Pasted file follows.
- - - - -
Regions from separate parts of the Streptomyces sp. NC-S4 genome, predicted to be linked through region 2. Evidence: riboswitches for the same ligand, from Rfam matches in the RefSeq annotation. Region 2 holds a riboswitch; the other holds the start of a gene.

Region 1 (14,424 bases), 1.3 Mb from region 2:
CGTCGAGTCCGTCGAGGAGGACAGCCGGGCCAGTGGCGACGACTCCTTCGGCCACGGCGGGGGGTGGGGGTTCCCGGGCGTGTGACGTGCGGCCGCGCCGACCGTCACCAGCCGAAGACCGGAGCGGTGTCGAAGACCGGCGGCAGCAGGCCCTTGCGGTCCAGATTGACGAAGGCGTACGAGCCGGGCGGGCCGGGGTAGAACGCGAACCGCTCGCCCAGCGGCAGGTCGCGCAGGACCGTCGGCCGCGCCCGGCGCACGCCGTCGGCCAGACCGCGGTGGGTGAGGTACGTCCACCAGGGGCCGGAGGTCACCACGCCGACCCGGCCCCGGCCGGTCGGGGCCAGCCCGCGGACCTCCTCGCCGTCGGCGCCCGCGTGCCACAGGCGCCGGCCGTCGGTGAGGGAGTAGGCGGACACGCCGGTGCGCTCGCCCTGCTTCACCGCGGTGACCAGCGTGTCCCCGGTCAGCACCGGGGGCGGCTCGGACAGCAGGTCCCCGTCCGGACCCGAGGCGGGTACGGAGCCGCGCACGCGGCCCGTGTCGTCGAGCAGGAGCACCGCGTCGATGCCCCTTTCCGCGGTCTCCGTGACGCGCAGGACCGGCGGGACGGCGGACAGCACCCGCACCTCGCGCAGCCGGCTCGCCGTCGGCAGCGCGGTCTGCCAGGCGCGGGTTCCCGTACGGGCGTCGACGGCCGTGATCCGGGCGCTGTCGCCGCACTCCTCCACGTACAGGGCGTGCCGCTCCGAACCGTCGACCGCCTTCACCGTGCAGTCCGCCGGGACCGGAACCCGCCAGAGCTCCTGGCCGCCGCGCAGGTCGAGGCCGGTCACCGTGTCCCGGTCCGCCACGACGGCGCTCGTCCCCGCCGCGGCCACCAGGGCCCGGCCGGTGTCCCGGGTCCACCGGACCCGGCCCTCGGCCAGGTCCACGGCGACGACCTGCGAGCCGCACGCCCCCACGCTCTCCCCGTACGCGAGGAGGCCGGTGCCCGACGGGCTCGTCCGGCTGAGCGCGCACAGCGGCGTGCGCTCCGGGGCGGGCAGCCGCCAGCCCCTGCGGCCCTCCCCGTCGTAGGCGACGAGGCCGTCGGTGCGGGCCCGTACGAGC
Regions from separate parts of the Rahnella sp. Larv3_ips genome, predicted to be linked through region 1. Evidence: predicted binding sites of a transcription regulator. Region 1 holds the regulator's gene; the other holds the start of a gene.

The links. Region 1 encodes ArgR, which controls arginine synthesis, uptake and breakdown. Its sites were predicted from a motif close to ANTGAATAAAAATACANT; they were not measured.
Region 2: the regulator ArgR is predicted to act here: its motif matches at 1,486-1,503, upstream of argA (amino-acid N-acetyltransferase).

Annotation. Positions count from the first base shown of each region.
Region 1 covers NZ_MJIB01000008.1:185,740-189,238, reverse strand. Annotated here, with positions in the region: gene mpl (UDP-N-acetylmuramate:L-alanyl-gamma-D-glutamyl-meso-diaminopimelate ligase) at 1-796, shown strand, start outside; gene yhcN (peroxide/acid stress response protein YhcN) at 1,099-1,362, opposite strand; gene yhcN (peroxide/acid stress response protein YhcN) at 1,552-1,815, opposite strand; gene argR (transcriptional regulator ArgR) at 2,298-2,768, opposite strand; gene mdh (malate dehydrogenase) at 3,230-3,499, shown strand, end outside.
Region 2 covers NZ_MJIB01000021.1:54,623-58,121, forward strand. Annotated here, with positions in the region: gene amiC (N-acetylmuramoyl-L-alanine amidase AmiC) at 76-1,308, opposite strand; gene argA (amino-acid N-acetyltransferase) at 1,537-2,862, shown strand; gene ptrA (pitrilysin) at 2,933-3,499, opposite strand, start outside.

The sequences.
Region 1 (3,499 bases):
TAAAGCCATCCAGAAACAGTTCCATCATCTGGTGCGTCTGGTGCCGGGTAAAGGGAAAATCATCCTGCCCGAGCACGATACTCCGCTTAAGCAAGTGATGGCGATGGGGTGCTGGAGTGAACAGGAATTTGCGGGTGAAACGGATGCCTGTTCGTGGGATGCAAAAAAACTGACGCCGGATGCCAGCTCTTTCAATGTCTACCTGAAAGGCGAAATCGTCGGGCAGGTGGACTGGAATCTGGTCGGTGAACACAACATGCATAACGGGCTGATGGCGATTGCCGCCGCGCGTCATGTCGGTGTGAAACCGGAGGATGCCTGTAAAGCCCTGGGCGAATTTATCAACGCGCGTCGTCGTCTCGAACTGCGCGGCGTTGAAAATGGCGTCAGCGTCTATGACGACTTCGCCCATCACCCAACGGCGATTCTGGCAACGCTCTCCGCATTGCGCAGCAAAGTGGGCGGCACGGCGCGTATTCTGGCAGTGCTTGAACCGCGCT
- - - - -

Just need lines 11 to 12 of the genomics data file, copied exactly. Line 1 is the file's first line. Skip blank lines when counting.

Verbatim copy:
Region 1 (3,499 bases):
TAAAGCCATCCAGAAACAGTTCCATCATCTGGTGCGTCTGGTGCCGGGTAAAGGGAAAATCATCCTGCCCGAGCACGATACTCCGCTTAAGCAAGTGATGGCGATGGGGTGCTGGAGTGAACAGGAATTTGCGGGTGAAACGGATGCCTGTTCGTGGGATGCAAAAAAACTGACGCCGGATGCCAGCTCTTTCAATGTCTACCTGAAAGGCGAAATCGTCGGGCAGGTGGACTGGAATCTGGTCGGTGAACACAACATGCATAACGGGCTGATGGCGATTGCCGCCGCGCGTCATGTCGGTGTGAAACCGGAGGATGCCTGTAAAGCCCTGGGCGAATTTATCAACGCGCGTCGTCGTCTCGAACTGCGCGGCGTTGAAAATGGCGTCAGCGTCTATGACGACTTCGCCCATCACCCAACGGCGATTCTGGCAACGCTCTCCGCATTGCGCAGCAAAGTGGGCGGCACGGCGCGTATTCTGGCAGTGCTTGAACCGCGCT